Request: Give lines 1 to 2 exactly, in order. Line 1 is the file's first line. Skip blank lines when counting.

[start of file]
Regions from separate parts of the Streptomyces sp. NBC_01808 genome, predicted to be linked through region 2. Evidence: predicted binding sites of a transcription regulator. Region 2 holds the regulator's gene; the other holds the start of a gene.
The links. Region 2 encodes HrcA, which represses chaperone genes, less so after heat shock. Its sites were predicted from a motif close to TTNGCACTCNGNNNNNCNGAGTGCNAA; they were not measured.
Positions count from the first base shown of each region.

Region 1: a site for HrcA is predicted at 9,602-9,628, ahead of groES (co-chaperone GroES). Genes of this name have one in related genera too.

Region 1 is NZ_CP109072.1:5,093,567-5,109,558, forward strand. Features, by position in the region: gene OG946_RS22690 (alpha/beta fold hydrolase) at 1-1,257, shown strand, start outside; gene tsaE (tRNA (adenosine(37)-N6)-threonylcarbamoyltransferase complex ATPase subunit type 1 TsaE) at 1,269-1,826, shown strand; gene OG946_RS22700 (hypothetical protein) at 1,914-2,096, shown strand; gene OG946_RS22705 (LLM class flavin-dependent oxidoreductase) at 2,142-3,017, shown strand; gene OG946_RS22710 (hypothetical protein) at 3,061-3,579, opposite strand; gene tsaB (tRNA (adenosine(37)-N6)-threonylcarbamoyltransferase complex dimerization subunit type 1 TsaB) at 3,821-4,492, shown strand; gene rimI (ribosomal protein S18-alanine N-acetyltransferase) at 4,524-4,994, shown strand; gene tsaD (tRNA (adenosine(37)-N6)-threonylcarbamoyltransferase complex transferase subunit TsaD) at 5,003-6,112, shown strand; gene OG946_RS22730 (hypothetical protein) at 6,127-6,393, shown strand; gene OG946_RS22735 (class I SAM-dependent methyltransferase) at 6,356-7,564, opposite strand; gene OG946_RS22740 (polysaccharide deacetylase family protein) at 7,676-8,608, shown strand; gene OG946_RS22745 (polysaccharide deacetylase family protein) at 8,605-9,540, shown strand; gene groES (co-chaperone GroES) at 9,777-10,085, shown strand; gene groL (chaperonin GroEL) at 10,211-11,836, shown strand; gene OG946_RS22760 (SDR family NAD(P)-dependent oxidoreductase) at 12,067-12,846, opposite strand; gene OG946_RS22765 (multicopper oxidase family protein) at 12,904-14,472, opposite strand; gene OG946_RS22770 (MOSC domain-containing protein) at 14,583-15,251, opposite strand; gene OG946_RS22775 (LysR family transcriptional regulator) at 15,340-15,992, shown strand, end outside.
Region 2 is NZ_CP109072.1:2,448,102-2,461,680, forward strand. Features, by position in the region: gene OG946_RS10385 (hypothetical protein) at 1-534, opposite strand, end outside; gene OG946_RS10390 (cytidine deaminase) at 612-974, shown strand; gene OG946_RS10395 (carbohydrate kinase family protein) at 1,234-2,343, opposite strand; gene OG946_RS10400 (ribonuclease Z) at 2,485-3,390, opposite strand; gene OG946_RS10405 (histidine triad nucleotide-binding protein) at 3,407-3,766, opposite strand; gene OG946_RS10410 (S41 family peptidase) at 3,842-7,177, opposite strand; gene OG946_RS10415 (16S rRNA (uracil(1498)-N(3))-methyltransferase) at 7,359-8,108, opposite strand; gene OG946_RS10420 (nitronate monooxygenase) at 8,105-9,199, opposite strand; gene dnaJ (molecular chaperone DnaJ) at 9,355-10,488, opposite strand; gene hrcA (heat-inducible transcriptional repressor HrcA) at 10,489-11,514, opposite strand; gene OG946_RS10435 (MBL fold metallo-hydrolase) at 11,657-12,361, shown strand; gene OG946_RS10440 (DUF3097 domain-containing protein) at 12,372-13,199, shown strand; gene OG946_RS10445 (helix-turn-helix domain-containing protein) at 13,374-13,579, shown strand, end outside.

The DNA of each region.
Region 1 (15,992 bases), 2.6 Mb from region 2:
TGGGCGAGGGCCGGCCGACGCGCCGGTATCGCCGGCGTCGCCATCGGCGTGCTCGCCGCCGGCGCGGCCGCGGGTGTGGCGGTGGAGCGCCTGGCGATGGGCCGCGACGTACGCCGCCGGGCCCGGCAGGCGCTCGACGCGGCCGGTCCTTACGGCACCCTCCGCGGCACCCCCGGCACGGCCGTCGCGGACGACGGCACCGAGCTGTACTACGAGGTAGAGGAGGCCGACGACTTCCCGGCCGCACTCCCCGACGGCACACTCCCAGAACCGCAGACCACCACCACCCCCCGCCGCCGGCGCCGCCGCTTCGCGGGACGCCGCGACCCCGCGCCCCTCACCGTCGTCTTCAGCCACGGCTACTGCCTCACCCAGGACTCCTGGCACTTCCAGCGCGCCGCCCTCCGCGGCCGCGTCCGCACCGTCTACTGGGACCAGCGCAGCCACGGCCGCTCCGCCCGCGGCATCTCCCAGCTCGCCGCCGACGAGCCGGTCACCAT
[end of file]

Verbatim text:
Regions from separate parts of the Streptomyces sp. NBC_01808 genome, predicted to be linked through region 2. Evidence: predicted binding sites of a transcription regulator. Region 2 holds the regulator's gene; the other holds the start of a gene.
The links. Region 2 encodes HrcA, which represses chaperone genes, less so after heat shock. Its sites were predicted from a motif close to TTNGCACTCNGNNNNNCNGAGTGCNAA; they were not measured.